Arteries are blood vessels that transport oxygenated blood from the heart to other organs and systems throughout the body. In humans, healthy arteries are smooth, elastic structures. Diseased arteries may contain bulges due to high blood pressure; hard, inelastic areas; or internal blockages that result from accumulated fatty plaque circulating in the blood.
Atherosclerosis is the hardening or narrowing of an artery when plaque formation has partially restricted blood flow; it is the major contributor to coronary artery disease (CAD), the number-one cause of deaths in the United States.
In humans, a typical artery contains an elastic arterial wall that can be divided into three principal layers, although the absolute and relative thickness of each layer varies with the type or diameter of artery. The outer layer is termed the tunica adventia, the middle layer is the tunica media, and an inner layer is the tunica intima. These layers surround a lumen, or opening, that varies in size with the particular artery and through which blood passes.
Arteries of varying size comprise a greater arterial blood system that includes, in descending diameter, the aorta, major arteries, smaller arteries, arterioles, meta-arterioles, and capillaries. Only at the capillary level do arteries become thin enough to permit gas and nutrient exchange. As the arterial system progresses toward smaller-diameter capillaries, there is a general and corresponding increase in the number of branches and total lumen area available for blood flow. As a result, flow rate slows as blood approaches the capillary beds. This is an important feature that allows efficient exchange of gases—especially oxygen.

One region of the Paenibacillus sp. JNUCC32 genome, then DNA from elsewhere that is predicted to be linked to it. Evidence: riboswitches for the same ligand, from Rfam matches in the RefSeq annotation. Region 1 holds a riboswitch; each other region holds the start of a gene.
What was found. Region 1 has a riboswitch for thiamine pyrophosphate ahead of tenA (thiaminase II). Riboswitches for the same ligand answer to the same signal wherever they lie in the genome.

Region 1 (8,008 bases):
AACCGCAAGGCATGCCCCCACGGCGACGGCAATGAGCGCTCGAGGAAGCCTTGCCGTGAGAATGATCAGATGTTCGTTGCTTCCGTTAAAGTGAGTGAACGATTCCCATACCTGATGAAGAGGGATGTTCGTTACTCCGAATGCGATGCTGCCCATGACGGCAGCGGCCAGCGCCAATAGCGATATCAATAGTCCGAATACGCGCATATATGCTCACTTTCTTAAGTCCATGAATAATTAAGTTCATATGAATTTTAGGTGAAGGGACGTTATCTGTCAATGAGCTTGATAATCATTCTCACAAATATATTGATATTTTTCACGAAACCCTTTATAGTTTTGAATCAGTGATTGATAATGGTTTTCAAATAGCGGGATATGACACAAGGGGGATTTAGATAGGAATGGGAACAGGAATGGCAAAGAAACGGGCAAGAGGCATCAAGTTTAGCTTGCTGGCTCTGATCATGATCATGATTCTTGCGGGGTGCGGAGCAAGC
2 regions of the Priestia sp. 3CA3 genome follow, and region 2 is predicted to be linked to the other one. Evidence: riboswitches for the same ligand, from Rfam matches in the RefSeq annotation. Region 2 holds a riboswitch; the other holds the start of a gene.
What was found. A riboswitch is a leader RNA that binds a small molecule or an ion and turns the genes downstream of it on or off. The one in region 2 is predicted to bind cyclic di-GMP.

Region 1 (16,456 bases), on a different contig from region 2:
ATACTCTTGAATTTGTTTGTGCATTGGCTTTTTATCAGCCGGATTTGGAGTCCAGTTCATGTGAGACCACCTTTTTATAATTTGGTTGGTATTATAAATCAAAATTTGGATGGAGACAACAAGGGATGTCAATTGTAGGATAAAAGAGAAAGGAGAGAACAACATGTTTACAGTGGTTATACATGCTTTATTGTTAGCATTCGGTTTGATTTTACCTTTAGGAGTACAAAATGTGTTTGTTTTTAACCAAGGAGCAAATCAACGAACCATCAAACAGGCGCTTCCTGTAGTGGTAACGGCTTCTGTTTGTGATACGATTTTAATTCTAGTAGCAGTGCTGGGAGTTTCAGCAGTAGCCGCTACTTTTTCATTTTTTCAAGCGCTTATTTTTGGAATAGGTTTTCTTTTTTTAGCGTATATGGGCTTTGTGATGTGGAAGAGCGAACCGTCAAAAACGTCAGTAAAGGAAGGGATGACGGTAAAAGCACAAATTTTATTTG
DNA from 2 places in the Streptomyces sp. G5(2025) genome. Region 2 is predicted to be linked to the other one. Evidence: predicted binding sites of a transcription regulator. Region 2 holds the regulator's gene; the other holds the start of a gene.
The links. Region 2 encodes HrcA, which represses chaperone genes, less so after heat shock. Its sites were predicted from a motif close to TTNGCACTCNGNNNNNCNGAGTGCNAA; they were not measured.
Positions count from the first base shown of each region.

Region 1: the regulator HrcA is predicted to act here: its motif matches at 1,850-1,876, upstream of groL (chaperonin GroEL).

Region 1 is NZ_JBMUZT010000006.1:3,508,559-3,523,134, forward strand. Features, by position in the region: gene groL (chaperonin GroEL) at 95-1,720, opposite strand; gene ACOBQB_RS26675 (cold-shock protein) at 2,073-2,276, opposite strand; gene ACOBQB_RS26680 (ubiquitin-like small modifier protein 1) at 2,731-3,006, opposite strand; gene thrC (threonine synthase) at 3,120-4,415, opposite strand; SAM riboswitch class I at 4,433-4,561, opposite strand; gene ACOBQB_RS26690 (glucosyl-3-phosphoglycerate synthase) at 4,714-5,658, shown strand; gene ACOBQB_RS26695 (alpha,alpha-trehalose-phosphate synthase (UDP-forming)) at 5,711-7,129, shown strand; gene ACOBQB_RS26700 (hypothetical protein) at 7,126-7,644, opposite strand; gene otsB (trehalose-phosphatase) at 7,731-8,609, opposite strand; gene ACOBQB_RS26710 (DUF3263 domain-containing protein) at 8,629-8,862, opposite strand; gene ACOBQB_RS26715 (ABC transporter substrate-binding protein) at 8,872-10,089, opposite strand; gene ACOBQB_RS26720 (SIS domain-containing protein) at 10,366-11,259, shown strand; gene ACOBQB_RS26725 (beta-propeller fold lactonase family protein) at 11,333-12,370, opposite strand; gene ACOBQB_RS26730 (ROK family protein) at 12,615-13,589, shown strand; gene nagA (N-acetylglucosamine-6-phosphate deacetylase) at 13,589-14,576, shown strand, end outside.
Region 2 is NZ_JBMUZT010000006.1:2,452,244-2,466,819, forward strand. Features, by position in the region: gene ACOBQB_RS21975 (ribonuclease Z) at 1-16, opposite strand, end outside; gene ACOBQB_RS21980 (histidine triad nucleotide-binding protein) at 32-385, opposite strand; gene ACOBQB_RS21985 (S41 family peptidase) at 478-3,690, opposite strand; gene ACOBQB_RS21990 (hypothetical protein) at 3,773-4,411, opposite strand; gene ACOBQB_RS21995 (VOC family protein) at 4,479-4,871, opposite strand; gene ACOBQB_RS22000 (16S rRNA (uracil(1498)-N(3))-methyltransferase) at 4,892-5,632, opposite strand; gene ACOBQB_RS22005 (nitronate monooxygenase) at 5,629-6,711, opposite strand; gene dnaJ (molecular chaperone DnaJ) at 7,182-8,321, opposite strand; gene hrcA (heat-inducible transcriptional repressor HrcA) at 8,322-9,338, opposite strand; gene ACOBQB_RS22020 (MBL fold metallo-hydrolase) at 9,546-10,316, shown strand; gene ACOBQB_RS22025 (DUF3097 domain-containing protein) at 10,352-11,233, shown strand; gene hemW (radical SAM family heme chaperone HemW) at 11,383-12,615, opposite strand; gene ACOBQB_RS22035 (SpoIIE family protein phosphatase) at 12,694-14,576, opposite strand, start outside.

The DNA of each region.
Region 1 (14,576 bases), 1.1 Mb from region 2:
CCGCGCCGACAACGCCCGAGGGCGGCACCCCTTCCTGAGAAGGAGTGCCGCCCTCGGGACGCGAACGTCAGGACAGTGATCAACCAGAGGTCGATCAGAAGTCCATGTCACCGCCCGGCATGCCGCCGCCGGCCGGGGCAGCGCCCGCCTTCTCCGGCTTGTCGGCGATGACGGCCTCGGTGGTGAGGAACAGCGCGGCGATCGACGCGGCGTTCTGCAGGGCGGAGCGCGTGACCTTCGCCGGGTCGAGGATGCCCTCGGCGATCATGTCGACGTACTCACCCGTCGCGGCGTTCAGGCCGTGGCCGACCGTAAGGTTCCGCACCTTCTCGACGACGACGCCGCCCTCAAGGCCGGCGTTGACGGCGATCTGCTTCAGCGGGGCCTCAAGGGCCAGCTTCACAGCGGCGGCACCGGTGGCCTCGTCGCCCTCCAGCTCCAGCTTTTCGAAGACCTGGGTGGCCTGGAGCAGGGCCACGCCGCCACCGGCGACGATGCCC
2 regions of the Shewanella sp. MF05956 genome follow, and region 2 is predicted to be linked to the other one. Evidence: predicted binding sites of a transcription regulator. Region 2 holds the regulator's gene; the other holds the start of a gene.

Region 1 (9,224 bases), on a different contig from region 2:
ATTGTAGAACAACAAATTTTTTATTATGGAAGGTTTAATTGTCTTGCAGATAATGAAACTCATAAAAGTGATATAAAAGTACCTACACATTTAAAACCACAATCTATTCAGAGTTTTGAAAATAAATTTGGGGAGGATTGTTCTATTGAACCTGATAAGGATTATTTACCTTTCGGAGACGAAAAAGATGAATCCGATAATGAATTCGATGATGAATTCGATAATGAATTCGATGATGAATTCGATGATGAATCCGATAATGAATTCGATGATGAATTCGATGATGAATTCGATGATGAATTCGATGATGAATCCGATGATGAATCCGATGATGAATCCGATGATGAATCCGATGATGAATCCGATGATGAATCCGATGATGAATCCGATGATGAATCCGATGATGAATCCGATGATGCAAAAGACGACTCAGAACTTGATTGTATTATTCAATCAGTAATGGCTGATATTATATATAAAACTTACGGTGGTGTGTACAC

In larger arteries, the outer, middle, and inner endothelial and muscle layers are supported by elastic fibers and serve to channel high-pressure, high-rate blood flow. A difference in the orientation of cells within the layers (e.g., the outer endothelial cells are oriented longitudinally, while the middle layer smooth muscle cells run in a circumference around the lumen) contributes both strength and elasticity to arterial structure.
The aorta and major arties are highly elastic and contain walls with high amounts of elastin. During heart systole (contraction of the ventricles), arterial walls expand to accommodate increased blood flow. Correspondingly, the vessels contract during diastole, which drives blood through the arterial system.
In the systemic arterial network that supplies oxygenated blood to the body, the aorta is the large-lumened singular artery arising from the left ventricle. Starting with the ascending aorta that arises from the left ventricle, the aorta forms the main trunk of the systemic arterial system. Before curving into the aortic arch, right and left coronary arteries branch off to supply the heart with oxygenated blood. Before the aortic arch turns to continue downward (inferiorly) as the descending aorta, it gives rise to a number of important arteries. Branching either directly off of or from a trunk communicating with the aortic arch is a brachiocephalic trunk that branches into the right subclavian and right common carotid artery that supply oxygenated blood to the right sight of the head and neck, as well as portions of the right arm.
The aortic arch also gives rise to the left common carotid artery that, along with the right common carotid artery, branches into the external and internal carotid arteries to supply oxygenated blood to the head, neck, brain.
The left subclavian artery branches from the aortic arch and—with the right subclavian arising from the brachiocephalic trunk—supplies blood to neck, chest (thoracic wall), central nervous system, and arms via axillary, brachial, and vertebral arteries.
In the chest (thoracic region), the descending, or thoracic, aorta is the trunk of arterial blood supply to the chest. As it passes through an opening in the diaphragm (aortic hiatus) to become the abdominal aorta, parietal and visceral branches supply oxygenated blood to abdominal organs and structures. The abdominal aorta ultimately branches into left and right common iliac arteries, which then branch into internal and external iliac arteries, supplying oxygenated blood to the organs and tissues of the lower abdomen, pelvis, and legs.